In a visit to Congress, Islamic Relief has highlighted the importance of USA support for humanitarian efforts to overcome interfaith conflict and lift people out of poverty.

US government funding and donations from Islamic Relief USA supporters are vital to programmes in some of the world’s most difficult and dangerous places, said Islamic Relief representatives who visited Capitol Hill earlier this month.

The visiting delegation included Naser Haghamed, CEO of Islamic Relief Worldwide, and country director of Islamic Relief Kenya Obaid Rahman.

They met representatives of USAID, the Kenyan embassy and various officials on Capitol Hill.
Islamic Relief brings Kenya to Capitol Hill

“We had hoped to take a staff delegation from Congress to visit a remarkable solar-powered irrigation project in Kenya, funded principally from the US,” explains Jihad Saleh Williams of Islamic Relief USA.

“But the project is in a very insecure area, so we decided to bring Kenya to Capitol Hill instead of taking Capitol Hill to Kenya.”

US federal funding has supported eight Islamic Relief projects in the past four years: six in Ethiopia and the others in Kenya and the Central African Republic (CAR). Two of these are ongoing.

One of the schemes – a partnership with Catholic Relief Services and World Vision – is bringing Christian and Muslim communities in CAR together to overcome conflict and support vulnerable families to earn a living.

At USAID (left to right): Islamic Relief Worldwide CEO Naser Haghamed, Islamic Relief Kenya’s Gloria Nthenya and Obaid Rahman, and Martin Cottingham of Islamic Relief Worldwide.

Transforming life in vulnerable communities

The visiting delegation also spoke about an irrigation project in Mandera, north-eastern Kenya. One of the hottest, driest and poorest parts of Kenya, some 88% of the county live in poverty.

Local farmers have repeatedly seen their herds wiped out as droughts become more frequent and severe.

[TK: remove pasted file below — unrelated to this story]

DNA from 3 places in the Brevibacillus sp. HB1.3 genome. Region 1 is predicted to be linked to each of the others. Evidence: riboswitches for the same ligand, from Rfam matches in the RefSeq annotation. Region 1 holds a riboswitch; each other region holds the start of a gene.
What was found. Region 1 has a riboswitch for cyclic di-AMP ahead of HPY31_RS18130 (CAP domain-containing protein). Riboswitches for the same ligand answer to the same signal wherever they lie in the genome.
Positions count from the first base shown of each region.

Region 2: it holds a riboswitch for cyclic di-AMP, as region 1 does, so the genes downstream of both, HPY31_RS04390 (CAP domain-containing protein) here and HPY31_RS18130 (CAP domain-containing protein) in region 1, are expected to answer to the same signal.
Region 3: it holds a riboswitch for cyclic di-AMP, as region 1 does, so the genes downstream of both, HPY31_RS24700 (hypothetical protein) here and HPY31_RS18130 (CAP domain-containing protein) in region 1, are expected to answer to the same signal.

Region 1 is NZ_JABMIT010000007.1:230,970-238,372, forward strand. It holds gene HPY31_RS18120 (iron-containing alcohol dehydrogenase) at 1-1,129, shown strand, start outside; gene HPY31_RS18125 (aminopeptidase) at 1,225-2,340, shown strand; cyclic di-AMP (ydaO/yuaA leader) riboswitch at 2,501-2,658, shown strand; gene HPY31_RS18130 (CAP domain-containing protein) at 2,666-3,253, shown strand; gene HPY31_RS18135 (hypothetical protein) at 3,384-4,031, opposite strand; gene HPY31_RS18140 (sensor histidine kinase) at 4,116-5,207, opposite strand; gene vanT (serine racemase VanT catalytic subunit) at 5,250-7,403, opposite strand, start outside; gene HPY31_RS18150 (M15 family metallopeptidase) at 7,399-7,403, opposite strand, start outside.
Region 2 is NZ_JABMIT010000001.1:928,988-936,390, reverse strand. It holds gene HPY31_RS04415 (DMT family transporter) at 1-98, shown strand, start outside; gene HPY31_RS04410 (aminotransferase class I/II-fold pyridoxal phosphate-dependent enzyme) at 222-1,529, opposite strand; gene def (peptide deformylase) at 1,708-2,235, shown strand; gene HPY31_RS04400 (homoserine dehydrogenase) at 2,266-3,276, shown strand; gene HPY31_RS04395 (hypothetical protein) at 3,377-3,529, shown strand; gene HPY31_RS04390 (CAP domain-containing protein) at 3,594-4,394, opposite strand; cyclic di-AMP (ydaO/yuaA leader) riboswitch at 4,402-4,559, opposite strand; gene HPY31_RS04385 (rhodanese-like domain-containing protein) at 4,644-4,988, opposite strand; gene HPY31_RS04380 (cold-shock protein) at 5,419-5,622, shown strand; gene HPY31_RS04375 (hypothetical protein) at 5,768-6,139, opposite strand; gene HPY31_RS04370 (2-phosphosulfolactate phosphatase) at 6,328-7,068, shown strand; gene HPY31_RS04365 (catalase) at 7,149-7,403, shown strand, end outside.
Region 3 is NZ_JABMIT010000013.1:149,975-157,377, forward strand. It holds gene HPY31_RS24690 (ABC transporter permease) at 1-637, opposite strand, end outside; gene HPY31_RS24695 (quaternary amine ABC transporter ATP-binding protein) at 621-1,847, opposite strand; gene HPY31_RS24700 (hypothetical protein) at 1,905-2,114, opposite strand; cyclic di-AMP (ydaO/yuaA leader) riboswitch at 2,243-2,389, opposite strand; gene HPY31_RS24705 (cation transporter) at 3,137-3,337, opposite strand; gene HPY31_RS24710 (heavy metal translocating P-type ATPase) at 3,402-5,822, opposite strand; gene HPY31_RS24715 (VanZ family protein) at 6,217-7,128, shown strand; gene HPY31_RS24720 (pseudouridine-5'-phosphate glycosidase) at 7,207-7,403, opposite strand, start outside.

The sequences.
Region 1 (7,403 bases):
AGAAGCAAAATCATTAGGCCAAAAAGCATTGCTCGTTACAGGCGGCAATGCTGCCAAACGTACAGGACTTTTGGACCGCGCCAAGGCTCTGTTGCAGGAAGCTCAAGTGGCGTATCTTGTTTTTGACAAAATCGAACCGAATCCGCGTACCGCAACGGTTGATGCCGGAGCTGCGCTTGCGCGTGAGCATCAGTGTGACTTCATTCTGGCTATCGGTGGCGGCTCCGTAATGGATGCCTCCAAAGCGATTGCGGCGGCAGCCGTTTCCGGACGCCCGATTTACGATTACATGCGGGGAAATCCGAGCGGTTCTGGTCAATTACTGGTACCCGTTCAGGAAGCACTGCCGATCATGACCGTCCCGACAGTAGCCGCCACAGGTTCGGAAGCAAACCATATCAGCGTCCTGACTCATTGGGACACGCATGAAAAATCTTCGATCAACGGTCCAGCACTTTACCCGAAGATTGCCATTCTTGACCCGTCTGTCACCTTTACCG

Thanks to our scheme, supported initially by USAID and throughout the life of the project by Islamic Relief USA, many farmers have successfully moved on from cattle herding.

They now grow fruit and vegetables using solar-powered and water efficient technology. This dramatically cuts farmers’ costs as well as the use of precious water and harmful fossil fuels. It also increases crop yields by 300%.

Islamic Relief works in places that others struggle to access

At a Capitol Hill briefing attended by staff from both Congress and the Senate, Naser Haghamed said funders such as USAID valued the ability of Islamic Relief to access remote areas in countries such as Iraq, Afghanistan, Somalia, Kenya and Yemen.

This access is made possible by the trust we’ve built with local communities, based on our strong understanding of local challenges and needs as well as of cultural and religious sensitivities.

Since Islamic Relief was founded in 1984, we have helped 120 million people around the world. We have become an implementing partner for six western governments and numerous UN agencies.

“Our compliance and due diligence are very high,” Naser Haghamed said.

Islamic Relief Worldwide CEO Naser Haghamed addresses the audience at Capitol Hill.

Islamic Relief is a lifeline for millions in Yemen

Naser Haghamed had returned recently from a visit to Yemen, a country in the grip of the world’s worst humanitarian crisis.

Islamic Relief is the main implementing partner for the UN’s World Food Programme in Yemen. We currently feed over two million people a month through 700 food distribution points.

In addition to emergency response, Islamic Relief has launched programmes to improve access to education, Islamic microfinance, and livelihood support.

More support needed to tackle the causes of poverty and suffering

Naser Haghamed said that while he’s grateful for donors’ support for emergency response projects, more support is needed for our “preventative programmes.”

That’s because those programmes are most effective in helping address the root causes of the problems that local communities experience, including recurrent drought and violent extremism.

“Patching up symptoms is not the solution,” he said. “We look at the root causes of the problem.”

Help Islamic Relief continue much-needed work to save lives and transform communities: donate now.